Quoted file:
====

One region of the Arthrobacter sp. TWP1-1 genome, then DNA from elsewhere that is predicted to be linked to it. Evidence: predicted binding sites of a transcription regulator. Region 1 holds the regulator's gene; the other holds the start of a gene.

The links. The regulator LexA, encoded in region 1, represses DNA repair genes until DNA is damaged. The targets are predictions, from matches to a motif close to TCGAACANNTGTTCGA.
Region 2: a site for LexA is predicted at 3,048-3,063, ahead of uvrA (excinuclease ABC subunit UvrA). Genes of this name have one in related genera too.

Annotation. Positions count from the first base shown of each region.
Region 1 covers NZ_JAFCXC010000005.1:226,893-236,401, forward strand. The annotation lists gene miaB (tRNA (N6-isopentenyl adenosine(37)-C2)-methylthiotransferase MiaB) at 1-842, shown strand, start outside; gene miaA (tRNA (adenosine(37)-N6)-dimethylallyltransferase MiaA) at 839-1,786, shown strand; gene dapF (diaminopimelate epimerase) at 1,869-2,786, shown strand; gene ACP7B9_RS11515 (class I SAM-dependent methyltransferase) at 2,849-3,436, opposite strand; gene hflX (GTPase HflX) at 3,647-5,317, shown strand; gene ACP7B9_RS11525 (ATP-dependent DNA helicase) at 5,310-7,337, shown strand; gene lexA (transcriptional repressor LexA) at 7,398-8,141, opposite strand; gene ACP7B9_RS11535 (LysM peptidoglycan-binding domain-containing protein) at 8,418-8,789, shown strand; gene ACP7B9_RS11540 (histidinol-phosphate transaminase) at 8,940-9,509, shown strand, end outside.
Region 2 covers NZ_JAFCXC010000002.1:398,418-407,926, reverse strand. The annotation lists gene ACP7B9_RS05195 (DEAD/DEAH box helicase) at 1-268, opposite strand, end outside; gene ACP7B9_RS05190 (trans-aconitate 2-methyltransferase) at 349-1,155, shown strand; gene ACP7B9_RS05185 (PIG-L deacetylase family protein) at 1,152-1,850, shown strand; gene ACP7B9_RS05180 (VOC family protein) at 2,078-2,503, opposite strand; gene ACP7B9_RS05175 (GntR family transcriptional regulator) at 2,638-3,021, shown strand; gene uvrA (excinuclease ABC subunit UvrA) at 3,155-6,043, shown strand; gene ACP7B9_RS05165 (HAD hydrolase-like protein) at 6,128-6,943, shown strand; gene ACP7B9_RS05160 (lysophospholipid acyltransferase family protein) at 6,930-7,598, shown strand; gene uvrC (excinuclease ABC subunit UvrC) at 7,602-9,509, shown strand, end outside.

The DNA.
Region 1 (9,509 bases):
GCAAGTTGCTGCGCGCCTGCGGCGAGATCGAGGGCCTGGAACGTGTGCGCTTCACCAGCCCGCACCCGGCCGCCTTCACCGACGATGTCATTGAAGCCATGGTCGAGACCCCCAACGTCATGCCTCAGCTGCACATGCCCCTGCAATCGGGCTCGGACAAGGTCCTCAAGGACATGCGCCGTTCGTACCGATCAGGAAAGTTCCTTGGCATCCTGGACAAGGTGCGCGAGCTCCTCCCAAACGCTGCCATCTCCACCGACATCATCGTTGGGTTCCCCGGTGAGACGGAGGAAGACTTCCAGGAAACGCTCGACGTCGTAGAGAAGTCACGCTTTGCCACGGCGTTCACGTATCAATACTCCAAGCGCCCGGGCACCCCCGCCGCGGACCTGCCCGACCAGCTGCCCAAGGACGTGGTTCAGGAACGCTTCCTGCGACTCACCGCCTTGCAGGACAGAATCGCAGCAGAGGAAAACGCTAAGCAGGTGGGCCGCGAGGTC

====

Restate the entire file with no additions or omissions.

One region of the Arthrobacter sp. TWP1-1 genome, then DNA from elsewhere that is predicted to be linked to it. Evidence: predicted binding sites of a transcription regulator. Region 1 holds the regulator's gene; the other holds the start of a gene.

The links. The regulator LexA, encoded in region 1, represses DNA repair genes until DNA is damaged. The targets are predictions, from matches to a motif close to TCGAACANNTGTTCGA.
Region 2: a site for LexA is predicted at 3,048-3,063, ahead of uvrA (excinuclease ABC subunit UvrA). Genes of this name have one in related genera too.

Annotation. Positions count from the first base shown of each region.
Region 1 covers NZ_JAFCXC010000005.1:226,893-236,401, forward strand. The annotation lists gene miaB (tRNA (N6-isopentenyl adenosine(37)-C2)-methylthiotransferase MiaB) at 1-842, shown strand, start outside; gene miaA (tRNA (adenosine(37)-N6)-dimethylallyltransferase MiaA) at 839-1,786, shown strand; gene dapF (diaminopimelate epimerase) at 1,869-2,786, shown strand; gene ACP7B9_RS11515 (class I SAM-dependent methyltransferase) at 2,849-3,436, opposite strand; gene hflX (GTPase HflX) at 3,647-5,317, shown strand; gene ACP7B9_RS11525 (ATP-dependent DNA helicase) at 5,310-7,337, shown strand; gene lexA (transcriptional repressor LexA) at 7,398-8,141, opposite strand; gene ACP7B9_RS11535 (LysM peptidoglycan-binding domain-containing protein) at 8,418-8,789, shown strand; gene ACP7B9_RS11540 (histidinol-phosphate transaminase) at 8,940-9,509, shown strand, end outside.
Region 2 covers NZ_JAFCXC010000002.1:398,418-407,926, reverse strand. The annotation lists gene ACP7B9_RS05195 (DEAD/DEAH box helicase) at 1-268, opposite strand, end outside; gene ACP7B9_RS05190 (trans-aconitate 2-methyltransferase) at 349-1,155, shown strand; gene ACP7B9_RS05185 (PIG-L deacetylase family protein) at 1,152-1,850, shown strand; gene ACP7B9_RS05180 (VOC family protein) at 2,078-2,503, opposite strand; gene ACP7B9_RS05175 (GntR family transcriptional regulator) at 2,638-3,021, shown strand; gene uvrA (excinuclease ABC subunit UvrA) at 3,155-6,043, shown strand; gene ACP7B9_RS05165 (HAD hydrolase-like protein) at 6,128-6,943, shown strand; gene ACP7B9_RS05160 (lysophospholipid acyltransferase family protein) at 6,930-7,598, shown strand; gene uvrC (excinuclease ABC subunit UvrC) at 7,602-9,509, shown strand, end outside.

The DNA.
Region 1 (9,509 bases):
GCAAGTTGCTGCGCGCCTGCGGCGAGATCGAGGGCCTGGAACGTGTGCGCTTCACCAGCCCGCACCCGGCCGCCTTCACCGACGATGTCATTGAAGCCATGGTCGAGACCCCCAACGTCATGCCTCAGCTGCACATGCCCCTGCAATCGGGCTCGGACAAGGTCCTCAAGGACATGCGCCGTTCGTACCGATCAGGAAAGTTCCTTGGCATCCTGGACAAGGTGCGCGAGCTCCTCCCAAACGCTGCCATCTCCACCGACATCATCGTTGGGTTCCCCGGTGAGACGGAGGAAGACTTCCAGGAAACGCTCGACGTCGTAGAGAAGTCACGCTTTGCCACGGCGTTCACGTATCAATACTCCAAGCGCCCGGGCACCCCCGCCGCGGACCTGCCCGACCAGCTGCCCAAGGACGTGGTTCAGGAACGCTTCCTGCGACTCACCGCCTTGCAGGACAGAATCGCAGCAGAGGAAAACGCTAAGCAGGTGGGCCGCGAGGTC